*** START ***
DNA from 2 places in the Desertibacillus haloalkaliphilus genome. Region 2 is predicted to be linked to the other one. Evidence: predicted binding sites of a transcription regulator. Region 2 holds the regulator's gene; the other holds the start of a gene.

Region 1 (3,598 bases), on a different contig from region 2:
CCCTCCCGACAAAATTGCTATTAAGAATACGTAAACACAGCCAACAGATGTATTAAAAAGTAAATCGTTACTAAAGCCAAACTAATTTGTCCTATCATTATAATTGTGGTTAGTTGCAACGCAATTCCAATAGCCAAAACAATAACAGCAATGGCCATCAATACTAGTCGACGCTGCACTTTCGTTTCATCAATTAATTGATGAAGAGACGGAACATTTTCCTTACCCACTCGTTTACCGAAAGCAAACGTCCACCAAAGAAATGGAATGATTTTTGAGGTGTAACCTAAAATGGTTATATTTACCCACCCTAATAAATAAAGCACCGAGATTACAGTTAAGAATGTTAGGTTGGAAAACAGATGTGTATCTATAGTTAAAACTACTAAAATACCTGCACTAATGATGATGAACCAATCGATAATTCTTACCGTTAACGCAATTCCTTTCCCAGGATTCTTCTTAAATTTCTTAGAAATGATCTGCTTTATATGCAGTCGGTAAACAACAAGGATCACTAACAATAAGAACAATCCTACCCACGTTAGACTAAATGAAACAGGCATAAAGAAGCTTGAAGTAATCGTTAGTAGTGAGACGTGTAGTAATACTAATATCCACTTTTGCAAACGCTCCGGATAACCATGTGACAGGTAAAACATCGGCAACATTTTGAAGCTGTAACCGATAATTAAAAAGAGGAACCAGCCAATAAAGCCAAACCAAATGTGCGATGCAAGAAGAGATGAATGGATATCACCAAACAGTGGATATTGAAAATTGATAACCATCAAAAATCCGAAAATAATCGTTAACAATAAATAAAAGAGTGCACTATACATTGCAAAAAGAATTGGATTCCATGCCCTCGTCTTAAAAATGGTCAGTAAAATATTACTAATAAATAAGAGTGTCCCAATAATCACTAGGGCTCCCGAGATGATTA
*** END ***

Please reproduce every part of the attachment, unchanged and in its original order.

DNA from 2 places in the Desertibacillus haloalkaliphilus genome. Region 2 is predicted to be linked to the other one. Evidence: predicted binding sites of a transcription regulator. Region 2 holds the regulator's gene; the other holds the start of a gene.

Region 1 (3,598 bases), on a different contig from region 2:
CCCTCCCGACAAAATTGCTATTAAGAATACGTAAACACAGCCAACAGATGTATTAAAAAGTAAATCGTTACTAAAGCCAAACTAATTTGTCCTATCATTATAATTGTGGTTAGTTGCAACGCAATTCCAATAGCCAAAACAATAACAGCAATGGCCATCAATACTAGTCGACGCTGCACTTTCGTTTCATCAATTAATTGATGAAGAGACGGAACATTTTCCTTACCCACTCGTTTACCGAAAGCAAACGTCCACCAAAGAAATGGAATGATTTTTGAGGTGTAACCTAAAATGGTTATATTTACCCACCCTAATAAATAAAGCACCGAGATTACAGTTAAGAATGTTAGGTTGGAAAACAGATGTGTATCTATAGTTAAAACTACTAAAATACCTGCACTAATGATGATGAACCAATCGATAATTCTTACCGTTAACGCAATTCCTTTCCCAGGATTCTTCTTAAATTTCTTAGAAATGATCTGCTTTATATGCAGTCGGTAAACAACAAGGATCACTAACAATAAGAACAATCCTACCCACGTTAGACTAAATGAAACAGGCATAAAGAAGCTTGAAGTAATCGTTAGTAGTGAGACGTGTAGTAATACTAATATCCACTTTTGCAAACGCTCCGGATAACCATGTGACAGGTAAAACATCGGCAACATTTTGAAGCTGTAACCGATAATTAAAAAGAGGAACCAGCCAATAAAGCCAAACCAAATGTGCGATGCAAGAAGAGATGAATGGATATCACCAAACAGTGGATATTGAAAATTGATAACCATCAAAAATCCGAAAATAATCGTTAACAATAAATAAAAGAGTGCACTATACATTGCAAAAAGAATTGGATTCCATGCCCTCGTCTTAAAAATGGTCAGTAAAATATTACTAATAAATAAGAGTGTCCCAATAATCACTAGGGCTCCCGAGATGATTA